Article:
At first the majority of German settlers lived in military castles. Their elite formed the Baltic nobility, acquiring large rural estates and comprising the social, commercial and cultural elite of Latvia and Estonia for several centuries. After 1710 many of these men took high positions in the military and civilian life of the Russian Empire in Saint Petersburg. Baltic Germans held citizenship in the Russian Empire until the Revolution of 1918, they held Estonian or Latvian citizenship until the occupation and annexation of these areas by the Soviet Union in 1939–1940. The Baltic German population never surpassed more than 10% of the total population. In 1881 there were 180,000 Baltic Germans in Russia's Baltic provinces, but by 1914 this number had declined to 162,000. In 1881 there were 46,700 Germans in Estonia. According to the Russian Empire Census of 1897, there were 120,191 Germans in Latvia, or 6.2% of the population. Baltic German history and presence in the Baltics came to an end in late 1939, following the signing of the Molotov–Ribbentrop Pact and the subsequent Nazi–Soviet population transfers.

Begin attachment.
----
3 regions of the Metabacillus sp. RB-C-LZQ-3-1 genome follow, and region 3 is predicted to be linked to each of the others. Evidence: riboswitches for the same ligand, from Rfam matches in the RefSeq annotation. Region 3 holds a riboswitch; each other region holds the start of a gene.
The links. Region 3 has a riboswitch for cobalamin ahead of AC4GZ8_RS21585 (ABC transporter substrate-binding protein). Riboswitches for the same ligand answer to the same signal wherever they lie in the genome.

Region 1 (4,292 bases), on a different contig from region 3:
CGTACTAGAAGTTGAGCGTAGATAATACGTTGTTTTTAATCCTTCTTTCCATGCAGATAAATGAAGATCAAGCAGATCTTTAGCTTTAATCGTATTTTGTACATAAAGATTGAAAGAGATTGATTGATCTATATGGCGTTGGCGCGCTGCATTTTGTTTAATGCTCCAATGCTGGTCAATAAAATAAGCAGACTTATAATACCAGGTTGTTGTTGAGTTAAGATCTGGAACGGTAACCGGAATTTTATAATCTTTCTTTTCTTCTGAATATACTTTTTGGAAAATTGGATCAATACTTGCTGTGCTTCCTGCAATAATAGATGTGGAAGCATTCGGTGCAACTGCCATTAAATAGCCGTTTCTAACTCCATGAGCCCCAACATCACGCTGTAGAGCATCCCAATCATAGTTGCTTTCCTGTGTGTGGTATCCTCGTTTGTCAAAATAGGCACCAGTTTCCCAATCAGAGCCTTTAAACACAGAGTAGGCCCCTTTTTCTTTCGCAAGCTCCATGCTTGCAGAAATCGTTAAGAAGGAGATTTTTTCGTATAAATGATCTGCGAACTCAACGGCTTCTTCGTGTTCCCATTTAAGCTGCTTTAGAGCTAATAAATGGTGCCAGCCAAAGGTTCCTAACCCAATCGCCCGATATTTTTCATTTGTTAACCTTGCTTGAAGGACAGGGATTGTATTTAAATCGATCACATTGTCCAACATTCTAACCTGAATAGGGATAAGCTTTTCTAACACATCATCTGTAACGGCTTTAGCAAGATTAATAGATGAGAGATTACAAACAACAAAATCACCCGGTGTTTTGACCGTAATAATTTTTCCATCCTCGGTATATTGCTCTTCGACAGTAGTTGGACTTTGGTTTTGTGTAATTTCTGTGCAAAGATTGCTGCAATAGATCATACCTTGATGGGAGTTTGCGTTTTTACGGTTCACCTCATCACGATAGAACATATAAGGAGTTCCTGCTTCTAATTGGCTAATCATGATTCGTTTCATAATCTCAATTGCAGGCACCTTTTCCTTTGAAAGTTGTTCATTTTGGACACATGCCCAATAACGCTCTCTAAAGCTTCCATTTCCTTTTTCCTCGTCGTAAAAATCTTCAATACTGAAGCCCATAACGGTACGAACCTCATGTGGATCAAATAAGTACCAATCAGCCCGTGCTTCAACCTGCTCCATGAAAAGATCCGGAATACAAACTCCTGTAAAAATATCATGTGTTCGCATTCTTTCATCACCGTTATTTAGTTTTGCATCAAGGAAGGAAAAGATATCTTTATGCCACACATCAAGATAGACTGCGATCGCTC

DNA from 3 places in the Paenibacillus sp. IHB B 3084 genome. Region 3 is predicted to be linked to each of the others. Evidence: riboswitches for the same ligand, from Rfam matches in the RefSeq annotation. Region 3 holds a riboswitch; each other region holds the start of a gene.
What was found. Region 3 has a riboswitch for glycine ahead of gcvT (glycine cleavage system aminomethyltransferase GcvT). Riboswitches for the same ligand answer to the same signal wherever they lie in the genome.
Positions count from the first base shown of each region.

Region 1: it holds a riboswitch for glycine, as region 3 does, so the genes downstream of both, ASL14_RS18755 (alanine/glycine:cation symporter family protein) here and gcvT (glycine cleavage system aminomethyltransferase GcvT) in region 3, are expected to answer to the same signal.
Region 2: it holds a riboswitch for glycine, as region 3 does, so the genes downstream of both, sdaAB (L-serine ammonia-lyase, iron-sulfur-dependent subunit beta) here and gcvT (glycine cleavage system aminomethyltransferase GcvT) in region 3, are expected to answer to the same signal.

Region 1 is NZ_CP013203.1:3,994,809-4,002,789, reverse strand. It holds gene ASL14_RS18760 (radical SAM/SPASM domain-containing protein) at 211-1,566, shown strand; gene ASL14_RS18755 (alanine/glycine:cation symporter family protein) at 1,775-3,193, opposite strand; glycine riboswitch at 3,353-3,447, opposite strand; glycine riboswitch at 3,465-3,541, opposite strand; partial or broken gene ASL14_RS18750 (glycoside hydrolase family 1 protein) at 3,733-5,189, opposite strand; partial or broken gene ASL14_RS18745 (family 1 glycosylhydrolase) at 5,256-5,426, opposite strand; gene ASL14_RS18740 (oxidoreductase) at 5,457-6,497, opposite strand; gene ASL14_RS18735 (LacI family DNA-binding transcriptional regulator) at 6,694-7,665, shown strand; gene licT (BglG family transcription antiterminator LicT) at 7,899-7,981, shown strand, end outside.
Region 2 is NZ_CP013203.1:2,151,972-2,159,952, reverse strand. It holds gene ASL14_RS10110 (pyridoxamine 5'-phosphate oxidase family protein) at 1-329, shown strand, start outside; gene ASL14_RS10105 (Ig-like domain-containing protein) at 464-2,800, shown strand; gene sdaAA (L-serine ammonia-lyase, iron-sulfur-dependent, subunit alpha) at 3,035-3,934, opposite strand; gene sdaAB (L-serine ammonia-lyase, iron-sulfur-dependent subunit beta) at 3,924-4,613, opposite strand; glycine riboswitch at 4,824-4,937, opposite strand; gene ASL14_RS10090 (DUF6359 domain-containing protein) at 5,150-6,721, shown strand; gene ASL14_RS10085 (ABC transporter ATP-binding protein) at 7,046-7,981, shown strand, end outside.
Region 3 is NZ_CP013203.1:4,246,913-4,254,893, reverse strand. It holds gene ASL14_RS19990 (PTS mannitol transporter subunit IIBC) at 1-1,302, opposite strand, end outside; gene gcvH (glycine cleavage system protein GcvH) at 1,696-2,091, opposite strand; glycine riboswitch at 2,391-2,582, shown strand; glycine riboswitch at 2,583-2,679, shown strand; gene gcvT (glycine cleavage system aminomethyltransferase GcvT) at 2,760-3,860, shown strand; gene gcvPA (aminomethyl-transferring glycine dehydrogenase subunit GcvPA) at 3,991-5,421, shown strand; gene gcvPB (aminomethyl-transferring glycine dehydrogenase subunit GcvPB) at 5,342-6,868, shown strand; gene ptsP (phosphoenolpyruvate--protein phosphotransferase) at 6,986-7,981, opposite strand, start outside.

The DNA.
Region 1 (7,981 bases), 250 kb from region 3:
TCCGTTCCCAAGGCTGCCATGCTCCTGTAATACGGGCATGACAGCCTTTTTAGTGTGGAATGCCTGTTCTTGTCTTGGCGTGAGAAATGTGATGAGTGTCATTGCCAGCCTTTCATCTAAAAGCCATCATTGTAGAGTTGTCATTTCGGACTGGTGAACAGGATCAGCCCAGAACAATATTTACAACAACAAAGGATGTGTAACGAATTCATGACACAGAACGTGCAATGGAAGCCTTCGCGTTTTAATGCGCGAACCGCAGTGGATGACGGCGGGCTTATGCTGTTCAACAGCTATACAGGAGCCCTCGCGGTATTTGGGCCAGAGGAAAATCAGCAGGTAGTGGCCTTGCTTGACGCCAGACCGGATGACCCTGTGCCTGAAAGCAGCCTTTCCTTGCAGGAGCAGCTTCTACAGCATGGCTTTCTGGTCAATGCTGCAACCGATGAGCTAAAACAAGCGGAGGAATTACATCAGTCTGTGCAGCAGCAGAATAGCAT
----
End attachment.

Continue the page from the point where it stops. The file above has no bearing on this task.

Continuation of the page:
All the Baltic Germans were resettled by Nazi Germany under the Heim ins Reich program into the newly formed Reichsgaue of Wartheland and Danzig-West Prussia. In 1945, most ethnic Germans were expelled from these lands by the Soviet army. Resettlement was planned for the territory remaining to Germany under terms of the border changes promulgated at the Potsdam Conference, i.e. west of the Oder–Neisse line, or elsewhere in the world. Ethnic Germans from East Prussia and Lithuania are sometimes incorrectly considered Baltic Germans for reasons of cultural and historical affinities, but the Germans of East Prussia held Prussian, after 1871, German citizenship, because the territory they lived in was part of the Kingdom of Prussia. Baltic Germans were not a purely German ethnic group; the early crusaders and craftsmen married local women, as there were no German women available. Some noble families, such as the Lievens, claimed descent through such women from native chieftains. Many of the German Livonian Order soldiers died during the Livonian War.